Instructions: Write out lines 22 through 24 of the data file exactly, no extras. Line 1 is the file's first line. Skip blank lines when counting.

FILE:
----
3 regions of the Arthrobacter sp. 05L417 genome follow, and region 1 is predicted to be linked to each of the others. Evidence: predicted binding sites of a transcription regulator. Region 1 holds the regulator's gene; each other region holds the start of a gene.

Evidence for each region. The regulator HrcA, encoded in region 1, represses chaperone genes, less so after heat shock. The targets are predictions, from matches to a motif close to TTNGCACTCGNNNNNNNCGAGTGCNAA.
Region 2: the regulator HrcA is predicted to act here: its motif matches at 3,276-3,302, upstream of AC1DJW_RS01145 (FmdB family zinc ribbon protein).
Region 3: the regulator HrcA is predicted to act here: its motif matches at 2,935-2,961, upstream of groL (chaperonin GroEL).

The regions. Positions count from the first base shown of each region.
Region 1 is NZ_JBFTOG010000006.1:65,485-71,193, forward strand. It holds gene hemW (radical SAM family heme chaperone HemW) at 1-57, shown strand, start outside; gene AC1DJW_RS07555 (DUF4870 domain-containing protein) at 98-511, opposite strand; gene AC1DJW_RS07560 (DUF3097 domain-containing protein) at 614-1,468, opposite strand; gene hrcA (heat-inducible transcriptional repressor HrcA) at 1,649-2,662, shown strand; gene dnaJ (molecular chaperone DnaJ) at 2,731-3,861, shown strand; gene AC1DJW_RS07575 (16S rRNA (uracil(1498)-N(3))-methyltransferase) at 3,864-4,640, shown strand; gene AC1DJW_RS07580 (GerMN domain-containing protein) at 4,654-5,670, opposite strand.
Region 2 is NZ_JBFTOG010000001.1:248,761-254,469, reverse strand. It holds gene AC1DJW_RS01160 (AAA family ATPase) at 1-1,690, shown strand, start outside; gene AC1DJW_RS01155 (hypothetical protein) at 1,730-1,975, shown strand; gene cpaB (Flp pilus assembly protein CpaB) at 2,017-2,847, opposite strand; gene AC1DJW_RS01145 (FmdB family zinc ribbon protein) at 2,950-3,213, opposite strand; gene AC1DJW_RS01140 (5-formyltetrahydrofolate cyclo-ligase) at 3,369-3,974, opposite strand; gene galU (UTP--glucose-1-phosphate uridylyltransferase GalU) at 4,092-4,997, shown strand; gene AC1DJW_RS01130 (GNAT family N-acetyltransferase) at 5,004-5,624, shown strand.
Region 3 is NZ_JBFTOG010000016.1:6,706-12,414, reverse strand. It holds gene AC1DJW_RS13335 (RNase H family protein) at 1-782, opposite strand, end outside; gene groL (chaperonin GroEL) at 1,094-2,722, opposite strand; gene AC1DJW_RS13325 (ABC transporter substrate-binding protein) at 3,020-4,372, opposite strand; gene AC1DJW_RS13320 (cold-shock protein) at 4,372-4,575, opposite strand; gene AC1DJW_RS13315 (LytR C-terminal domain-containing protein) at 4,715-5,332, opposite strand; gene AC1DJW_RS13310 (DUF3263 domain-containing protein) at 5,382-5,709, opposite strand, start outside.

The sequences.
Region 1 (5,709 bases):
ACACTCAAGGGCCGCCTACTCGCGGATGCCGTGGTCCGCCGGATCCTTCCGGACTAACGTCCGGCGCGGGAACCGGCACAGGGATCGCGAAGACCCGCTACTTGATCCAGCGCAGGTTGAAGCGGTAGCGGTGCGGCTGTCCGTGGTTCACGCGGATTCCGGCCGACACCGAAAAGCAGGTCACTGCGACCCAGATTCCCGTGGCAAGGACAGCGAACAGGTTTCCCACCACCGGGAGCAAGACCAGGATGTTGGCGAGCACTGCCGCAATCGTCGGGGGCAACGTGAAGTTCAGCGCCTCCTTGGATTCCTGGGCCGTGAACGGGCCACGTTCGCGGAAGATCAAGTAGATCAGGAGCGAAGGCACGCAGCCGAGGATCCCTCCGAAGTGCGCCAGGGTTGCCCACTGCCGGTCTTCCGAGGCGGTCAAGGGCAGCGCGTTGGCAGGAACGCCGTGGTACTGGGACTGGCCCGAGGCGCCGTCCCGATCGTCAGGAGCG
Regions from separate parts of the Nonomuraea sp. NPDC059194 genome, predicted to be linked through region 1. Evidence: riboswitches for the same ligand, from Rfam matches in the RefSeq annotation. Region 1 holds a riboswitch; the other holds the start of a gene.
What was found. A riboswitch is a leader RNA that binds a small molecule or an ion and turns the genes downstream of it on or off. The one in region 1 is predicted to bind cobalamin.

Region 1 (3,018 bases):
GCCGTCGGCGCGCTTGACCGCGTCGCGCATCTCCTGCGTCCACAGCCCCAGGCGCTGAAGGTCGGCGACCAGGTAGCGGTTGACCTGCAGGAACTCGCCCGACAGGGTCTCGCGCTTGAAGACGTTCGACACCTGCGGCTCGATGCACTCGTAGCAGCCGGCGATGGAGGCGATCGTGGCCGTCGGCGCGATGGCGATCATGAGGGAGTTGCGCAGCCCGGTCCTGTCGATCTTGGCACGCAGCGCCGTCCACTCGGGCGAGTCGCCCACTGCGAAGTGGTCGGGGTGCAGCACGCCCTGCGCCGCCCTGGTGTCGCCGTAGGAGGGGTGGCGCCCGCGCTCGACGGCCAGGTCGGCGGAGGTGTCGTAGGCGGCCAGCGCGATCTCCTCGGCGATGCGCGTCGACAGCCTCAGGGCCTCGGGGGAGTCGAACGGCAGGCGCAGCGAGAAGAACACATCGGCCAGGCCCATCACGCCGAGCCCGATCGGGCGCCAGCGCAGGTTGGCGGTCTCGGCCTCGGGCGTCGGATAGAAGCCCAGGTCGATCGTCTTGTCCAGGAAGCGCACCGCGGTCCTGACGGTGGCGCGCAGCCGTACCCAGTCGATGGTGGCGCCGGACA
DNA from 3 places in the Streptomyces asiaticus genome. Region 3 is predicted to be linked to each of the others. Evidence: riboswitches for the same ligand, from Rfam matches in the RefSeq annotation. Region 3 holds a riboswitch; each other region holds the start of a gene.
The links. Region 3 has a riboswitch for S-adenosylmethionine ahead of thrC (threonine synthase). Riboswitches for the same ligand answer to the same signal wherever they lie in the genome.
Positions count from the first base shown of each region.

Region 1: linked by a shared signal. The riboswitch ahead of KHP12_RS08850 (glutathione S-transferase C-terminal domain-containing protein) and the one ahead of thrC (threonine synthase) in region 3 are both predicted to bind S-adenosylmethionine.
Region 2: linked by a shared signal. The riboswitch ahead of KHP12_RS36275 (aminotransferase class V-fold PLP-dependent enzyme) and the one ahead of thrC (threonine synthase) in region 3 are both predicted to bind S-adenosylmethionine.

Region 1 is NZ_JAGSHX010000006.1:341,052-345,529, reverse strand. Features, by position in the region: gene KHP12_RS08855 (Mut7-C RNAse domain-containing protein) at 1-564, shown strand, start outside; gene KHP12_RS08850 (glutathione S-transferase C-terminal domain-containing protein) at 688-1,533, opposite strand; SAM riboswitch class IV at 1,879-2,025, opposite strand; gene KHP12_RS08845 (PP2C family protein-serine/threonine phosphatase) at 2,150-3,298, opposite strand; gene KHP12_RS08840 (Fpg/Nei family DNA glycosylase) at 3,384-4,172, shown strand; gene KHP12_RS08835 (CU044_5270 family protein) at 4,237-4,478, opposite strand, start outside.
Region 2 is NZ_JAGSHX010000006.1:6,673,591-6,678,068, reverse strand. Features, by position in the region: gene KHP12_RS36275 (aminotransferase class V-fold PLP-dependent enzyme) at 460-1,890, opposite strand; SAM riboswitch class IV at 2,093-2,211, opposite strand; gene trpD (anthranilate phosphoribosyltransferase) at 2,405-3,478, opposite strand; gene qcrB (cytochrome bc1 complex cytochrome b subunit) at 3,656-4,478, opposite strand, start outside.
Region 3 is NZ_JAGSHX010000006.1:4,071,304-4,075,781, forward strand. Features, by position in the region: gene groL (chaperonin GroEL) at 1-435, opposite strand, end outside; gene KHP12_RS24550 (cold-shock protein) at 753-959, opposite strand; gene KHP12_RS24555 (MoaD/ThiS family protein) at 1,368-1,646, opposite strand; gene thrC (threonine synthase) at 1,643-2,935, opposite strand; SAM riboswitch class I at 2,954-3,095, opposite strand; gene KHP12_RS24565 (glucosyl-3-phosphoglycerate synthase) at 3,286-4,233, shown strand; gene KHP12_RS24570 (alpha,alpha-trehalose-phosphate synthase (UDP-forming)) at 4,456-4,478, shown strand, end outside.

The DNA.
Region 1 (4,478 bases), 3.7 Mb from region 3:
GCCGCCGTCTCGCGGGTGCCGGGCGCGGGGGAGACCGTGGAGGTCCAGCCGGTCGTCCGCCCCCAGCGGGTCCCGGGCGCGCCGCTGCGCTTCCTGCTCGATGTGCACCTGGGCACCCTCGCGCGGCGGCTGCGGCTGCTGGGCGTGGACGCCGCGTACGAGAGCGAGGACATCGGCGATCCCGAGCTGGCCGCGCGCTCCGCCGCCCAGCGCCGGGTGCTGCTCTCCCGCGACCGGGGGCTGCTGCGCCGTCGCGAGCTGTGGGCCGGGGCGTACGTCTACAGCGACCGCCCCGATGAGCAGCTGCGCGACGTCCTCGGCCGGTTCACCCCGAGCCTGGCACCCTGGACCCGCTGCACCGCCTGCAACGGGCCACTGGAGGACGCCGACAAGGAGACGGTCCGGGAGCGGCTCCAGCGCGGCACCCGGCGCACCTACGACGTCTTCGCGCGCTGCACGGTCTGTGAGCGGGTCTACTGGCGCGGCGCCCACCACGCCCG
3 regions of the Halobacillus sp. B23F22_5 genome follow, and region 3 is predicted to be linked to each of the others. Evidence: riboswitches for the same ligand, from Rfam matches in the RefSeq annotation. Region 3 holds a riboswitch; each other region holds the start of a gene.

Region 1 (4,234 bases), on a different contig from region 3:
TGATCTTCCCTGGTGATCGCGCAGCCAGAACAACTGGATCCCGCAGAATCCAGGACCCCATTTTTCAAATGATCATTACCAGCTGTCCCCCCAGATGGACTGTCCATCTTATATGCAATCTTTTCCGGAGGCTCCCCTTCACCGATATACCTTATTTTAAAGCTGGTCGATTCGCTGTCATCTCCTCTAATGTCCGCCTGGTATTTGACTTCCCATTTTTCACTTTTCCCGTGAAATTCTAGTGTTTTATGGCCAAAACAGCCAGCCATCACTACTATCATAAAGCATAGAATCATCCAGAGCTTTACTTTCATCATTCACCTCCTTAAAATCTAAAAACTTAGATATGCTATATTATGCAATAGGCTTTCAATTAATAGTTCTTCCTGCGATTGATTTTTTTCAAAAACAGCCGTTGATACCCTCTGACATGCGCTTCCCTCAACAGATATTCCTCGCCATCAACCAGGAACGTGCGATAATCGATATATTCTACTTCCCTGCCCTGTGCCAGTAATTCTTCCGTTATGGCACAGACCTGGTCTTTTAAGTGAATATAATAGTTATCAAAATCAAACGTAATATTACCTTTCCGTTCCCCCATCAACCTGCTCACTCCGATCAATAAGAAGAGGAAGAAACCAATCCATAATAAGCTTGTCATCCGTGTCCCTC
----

Region 2 is NZ_JAGSHX010000006.1:6,673,591-6,678,068, reverse strand. Features, by position in the region: gene KHP12_RS36275 (aminotransferase class V-fold PLP-dependent enzyme) at 460-1,890, opposite strand; SAM riboswitch class IV at 2,093-2,211, opposite strand; gene trpD (anthranilate phosphoribosyltransferase) at 2,405-3,478, opposite strand; gene qcrB (cytochrome bc1 complex cytochrome b subunit) at 3,656-4,478, opposite strand, start outside.
Region 3 is NZ_JAGSHX010000006.1:4,071,304-4,075,781, forward strand. Features, by position in the region: gene groL (chaperonin GroEL) at 1-435, opposite strand, end outside; gene KHP12_RS24550 (cold-shock protein) at 753-959, opposite strand; gene KHP12_RS24555 (MoaD/ThiS family protein) at 1,368-1,646, opposite strand; gene thrC (threonine synthase) at 1,643-2,935, opposite strand; SAM riboswitch class I at 2,954-3,095, opposite strand; gene KHP12_RS24565 (glucosyl-3-phosphoglycerate synthase) at 3,286-4,233, shown strand; gene KHP12_RS24570 (alpha,alpha-trehalose-phosphate synthase (UDP-forming)) at 4,456-4,478, shown strand, end outside.

The DNA.